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Meg Whitman Replaces Leo Apotheker at HPFormer eBay CEO Meg Whitman has been named CEO and President of HP, ousting Léo Apotheker. Whitman made an unsuccessful bid as the Republican nominee for governor of California last year and since has been consulting part-time at Kleiner Perkins.
HP’s most recent spate of trouble was the announcement of layoffs of hundreds of employees in its Palm division, which came after the news that HP was shutting down its webOS hardware business.
QUESTION: Whitman’s expertise is primarily in the consumer space, so is she a good pick to run what is largely a hardware company--and one with major enterprise clients? Why take on
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Google+ Opens to the Public with SearchGoogle+ started the week off by opening access to everyone. (Users previously were required to obtain an invite.) The service also rolled out search functionality for people, posts and Web content.
Along with search, Google released a pack of new features for their Hangouts feature. Hangouts are now available for Android phones with front-facing cameras, for larger viewing audiences, and can include screen-sharing, basic sketching, Google Docs and public topic listings.
QUESTION: Facebook seemed to do a pretty good job this week of stealing G+'s thunder, and more and more people have been observing that G+ is generating less new conversations and engagement than it did post-launch. Will opening the gates give the system the surge of eyeballs and commentary that it needs? What more can Google do to compete with the constantly-updating, ever-iterating Facebook?
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Netflix Rebrands DVD-by-mail Service QwiksterNetflix announced that its DVD-by-mail operations would soon be rebranded "Qwikster." The service will be separated from its streaming service, but share the same infrastructure and content library as the current DVD-by-mail system. Video game rentals will also be available.
Netflix recently angered its customer base with a rate hike and some feel that even more DVD members may leave the service if there’s not an incentive to bundle.
QUESTIONS: Is a standalone DVD-by-mail operation going to really be a viable business model? Or is the goal just to get a better valuation on Wall Street for its streaming operation?
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Controversy over FBI's Stingray Cell Phone Tracker Added by: LonsThe FBI has been using a cell phone tracking device known as a "Stingray," capable of zeroing in on a cell phone even if it's not in use. The FBI has said it obtains appropriate court orders before ever using the device.
Recently, the Stingray was used to track down a hacker named Daniel David Rigmaiden, accused of filing fraudulent electronic tax returns. Rigmaiden's lawyers are now arguing that they should have access to information about the government techniques used to find him, including the Stingray. This has led to questions about how much access even judges have been given to the inner workings of the technology.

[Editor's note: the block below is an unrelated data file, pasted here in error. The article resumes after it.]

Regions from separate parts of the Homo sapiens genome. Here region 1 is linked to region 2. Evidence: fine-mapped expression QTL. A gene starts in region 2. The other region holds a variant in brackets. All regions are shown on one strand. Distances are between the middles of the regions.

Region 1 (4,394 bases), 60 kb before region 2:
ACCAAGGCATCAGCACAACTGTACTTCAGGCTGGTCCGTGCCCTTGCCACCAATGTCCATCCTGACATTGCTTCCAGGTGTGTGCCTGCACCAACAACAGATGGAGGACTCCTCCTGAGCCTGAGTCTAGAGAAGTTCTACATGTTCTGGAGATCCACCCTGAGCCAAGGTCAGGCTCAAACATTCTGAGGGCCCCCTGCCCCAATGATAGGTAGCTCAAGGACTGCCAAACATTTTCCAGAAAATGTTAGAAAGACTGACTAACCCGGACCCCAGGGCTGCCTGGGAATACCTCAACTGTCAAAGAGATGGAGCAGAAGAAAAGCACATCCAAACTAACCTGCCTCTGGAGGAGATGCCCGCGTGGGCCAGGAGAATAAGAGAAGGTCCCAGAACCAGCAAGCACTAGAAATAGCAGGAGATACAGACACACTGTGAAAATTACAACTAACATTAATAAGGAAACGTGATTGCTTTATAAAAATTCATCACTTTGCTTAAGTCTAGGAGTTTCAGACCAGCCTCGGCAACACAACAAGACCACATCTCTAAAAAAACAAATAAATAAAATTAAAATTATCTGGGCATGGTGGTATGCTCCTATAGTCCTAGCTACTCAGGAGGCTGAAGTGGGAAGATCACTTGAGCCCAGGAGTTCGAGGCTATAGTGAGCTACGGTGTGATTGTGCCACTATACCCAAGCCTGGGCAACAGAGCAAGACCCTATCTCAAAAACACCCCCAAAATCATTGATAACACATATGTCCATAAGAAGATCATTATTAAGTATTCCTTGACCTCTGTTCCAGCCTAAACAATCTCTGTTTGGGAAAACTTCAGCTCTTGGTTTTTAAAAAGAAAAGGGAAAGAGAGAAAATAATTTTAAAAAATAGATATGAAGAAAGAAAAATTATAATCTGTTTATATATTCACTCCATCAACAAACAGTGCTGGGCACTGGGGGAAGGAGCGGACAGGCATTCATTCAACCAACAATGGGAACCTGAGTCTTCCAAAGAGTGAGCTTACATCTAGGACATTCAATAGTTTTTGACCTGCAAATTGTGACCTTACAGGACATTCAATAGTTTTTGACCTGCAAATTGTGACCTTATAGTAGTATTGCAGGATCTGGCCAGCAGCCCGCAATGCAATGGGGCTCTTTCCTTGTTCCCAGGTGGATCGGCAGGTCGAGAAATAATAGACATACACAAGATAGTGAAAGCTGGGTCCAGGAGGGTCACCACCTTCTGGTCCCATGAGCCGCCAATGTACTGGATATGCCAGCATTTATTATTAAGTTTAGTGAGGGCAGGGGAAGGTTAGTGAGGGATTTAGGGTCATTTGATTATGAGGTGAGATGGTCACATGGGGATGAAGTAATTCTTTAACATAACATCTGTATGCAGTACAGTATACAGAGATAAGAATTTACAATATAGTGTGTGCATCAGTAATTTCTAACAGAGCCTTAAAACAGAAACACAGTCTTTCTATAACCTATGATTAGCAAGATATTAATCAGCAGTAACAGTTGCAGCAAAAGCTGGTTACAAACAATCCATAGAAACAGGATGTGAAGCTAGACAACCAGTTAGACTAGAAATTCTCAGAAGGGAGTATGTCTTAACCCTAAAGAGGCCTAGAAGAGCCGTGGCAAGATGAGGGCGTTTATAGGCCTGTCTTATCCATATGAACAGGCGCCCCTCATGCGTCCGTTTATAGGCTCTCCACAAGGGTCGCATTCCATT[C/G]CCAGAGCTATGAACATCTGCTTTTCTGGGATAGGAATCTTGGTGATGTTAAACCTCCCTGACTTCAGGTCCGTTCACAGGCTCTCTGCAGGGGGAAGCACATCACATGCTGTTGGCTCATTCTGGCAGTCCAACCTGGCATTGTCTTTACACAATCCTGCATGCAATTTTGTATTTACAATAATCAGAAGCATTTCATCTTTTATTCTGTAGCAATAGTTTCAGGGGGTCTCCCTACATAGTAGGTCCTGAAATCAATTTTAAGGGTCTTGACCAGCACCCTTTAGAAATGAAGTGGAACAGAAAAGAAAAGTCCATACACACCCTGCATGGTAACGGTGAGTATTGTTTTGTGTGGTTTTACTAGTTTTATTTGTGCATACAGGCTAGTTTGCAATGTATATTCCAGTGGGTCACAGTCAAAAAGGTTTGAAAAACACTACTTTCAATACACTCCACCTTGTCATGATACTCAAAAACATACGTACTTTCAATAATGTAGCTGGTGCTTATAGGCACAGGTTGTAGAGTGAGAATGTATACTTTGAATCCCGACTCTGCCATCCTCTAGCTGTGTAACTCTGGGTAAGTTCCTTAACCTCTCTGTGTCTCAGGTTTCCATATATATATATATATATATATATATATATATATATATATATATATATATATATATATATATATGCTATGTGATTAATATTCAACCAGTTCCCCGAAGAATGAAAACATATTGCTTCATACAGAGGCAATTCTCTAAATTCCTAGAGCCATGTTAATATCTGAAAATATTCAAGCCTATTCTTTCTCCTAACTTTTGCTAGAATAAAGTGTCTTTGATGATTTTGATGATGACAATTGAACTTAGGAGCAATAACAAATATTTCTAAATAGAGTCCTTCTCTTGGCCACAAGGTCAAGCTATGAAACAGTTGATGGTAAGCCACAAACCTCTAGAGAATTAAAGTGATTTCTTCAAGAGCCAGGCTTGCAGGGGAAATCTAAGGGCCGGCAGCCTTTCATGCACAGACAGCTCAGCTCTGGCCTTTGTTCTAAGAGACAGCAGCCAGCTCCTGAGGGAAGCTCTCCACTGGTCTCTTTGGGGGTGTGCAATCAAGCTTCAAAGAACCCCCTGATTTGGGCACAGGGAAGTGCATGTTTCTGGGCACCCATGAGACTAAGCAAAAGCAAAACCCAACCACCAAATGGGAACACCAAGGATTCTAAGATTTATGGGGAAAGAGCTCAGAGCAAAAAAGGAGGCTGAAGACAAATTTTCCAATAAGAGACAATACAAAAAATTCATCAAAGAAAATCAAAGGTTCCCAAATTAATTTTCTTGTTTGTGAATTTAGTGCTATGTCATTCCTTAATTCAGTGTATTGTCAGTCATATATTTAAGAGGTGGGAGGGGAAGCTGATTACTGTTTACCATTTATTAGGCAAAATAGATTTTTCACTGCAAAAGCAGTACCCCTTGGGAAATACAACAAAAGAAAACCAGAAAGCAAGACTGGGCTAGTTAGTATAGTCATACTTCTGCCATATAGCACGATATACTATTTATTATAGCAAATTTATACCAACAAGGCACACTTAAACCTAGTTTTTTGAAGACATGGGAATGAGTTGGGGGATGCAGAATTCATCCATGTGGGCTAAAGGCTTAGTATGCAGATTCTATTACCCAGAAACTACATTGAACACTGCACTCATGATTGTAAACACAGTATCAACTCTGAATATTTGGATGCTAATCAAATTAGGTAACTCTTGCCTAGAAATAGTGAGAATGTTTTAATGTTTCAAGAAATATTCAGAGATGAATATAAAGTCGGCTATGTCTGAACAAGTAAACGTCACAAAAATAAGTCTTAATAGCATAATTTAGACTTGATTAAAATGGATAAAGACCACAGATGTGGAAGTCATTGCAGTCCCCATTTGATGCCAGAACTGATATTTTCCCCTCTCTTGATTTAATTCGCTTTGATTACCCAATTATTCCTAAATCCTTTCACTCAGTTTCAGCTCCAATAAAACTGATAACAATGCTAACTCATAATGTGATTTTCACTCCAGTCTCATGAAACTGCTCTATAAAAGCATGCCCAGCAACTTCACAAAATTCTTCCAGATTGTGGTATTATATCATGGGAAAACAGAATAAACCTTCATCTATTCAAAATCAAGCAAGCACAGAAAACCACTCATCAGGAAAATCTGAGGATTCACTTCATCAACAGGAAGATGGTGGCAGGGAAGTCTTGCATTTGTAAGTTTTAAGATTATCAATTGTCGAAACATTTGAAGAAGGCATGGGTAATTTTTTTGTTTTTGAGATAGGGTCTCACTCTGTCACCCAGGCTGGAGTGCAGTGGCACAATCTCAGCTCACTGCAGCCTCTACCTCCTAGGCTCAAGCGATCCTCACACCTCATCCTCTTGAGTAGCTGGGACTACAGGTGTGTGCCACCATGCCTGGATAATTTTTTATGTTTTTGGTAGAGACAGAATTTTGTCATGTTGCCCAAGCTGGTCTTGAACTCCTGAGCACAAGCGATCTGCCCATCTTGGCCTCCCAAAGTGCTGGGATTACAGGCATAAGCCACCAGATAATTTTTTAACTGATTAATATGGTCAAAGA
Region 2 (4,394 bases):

QUESTION: Should Rigmaiden's lawyers be given access to more information about the Stingray and other equipment used to track him down? Or does the FBI have a right to keep its technology and techniques a secret?
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Rick Santorum vs. Google Results Added by: LonsRepublican presidential candidate Rick Santorum has a Google problem.
Back in 2003, after Santorum gave an interview comparing homosexuality to polygamy, adultery, incest and bestiality. (He argued that allowing gay marriage would be akin to tolerating "man on dog" relationships.)
In response, sex columnist Dan Savage asked his viewers to decide on a new definition for the word "santorum," eventually resulting in using the term to refer to - prepare yourselves - the mixture of lubricant and fecal matter resulting from anal sex.
Search "Santorum" on Google to this day, and this is what you'll find - first, the page "SpreadingSantorum.com" providing the alternate definition, and then a Wikipedia page about the incident, followed by information on Rick Santorum the candidate.
Santorum has begun lobbying Google to alter the result. He said "To have a business allow that type of filth to be purveyed through their website is something that they say they can't handle but I suspect that's not true." He also implied that if a Democrat were in a similar situation, Google would help them out.
QUESTION: Aside from thoughts about whether Google SHOULD make this change, or thoughts on Mr. Santorum's positions... is this really the best possible result for this term? Are people looking up the word "Santorum" more likely to be looking for the slang than the man? As well, how much of a concern is it that politicians don't seem to really grasp the Internet. Should comfort with technology be a more prominent consideration when choosing a president?
SOURCE: ABC News
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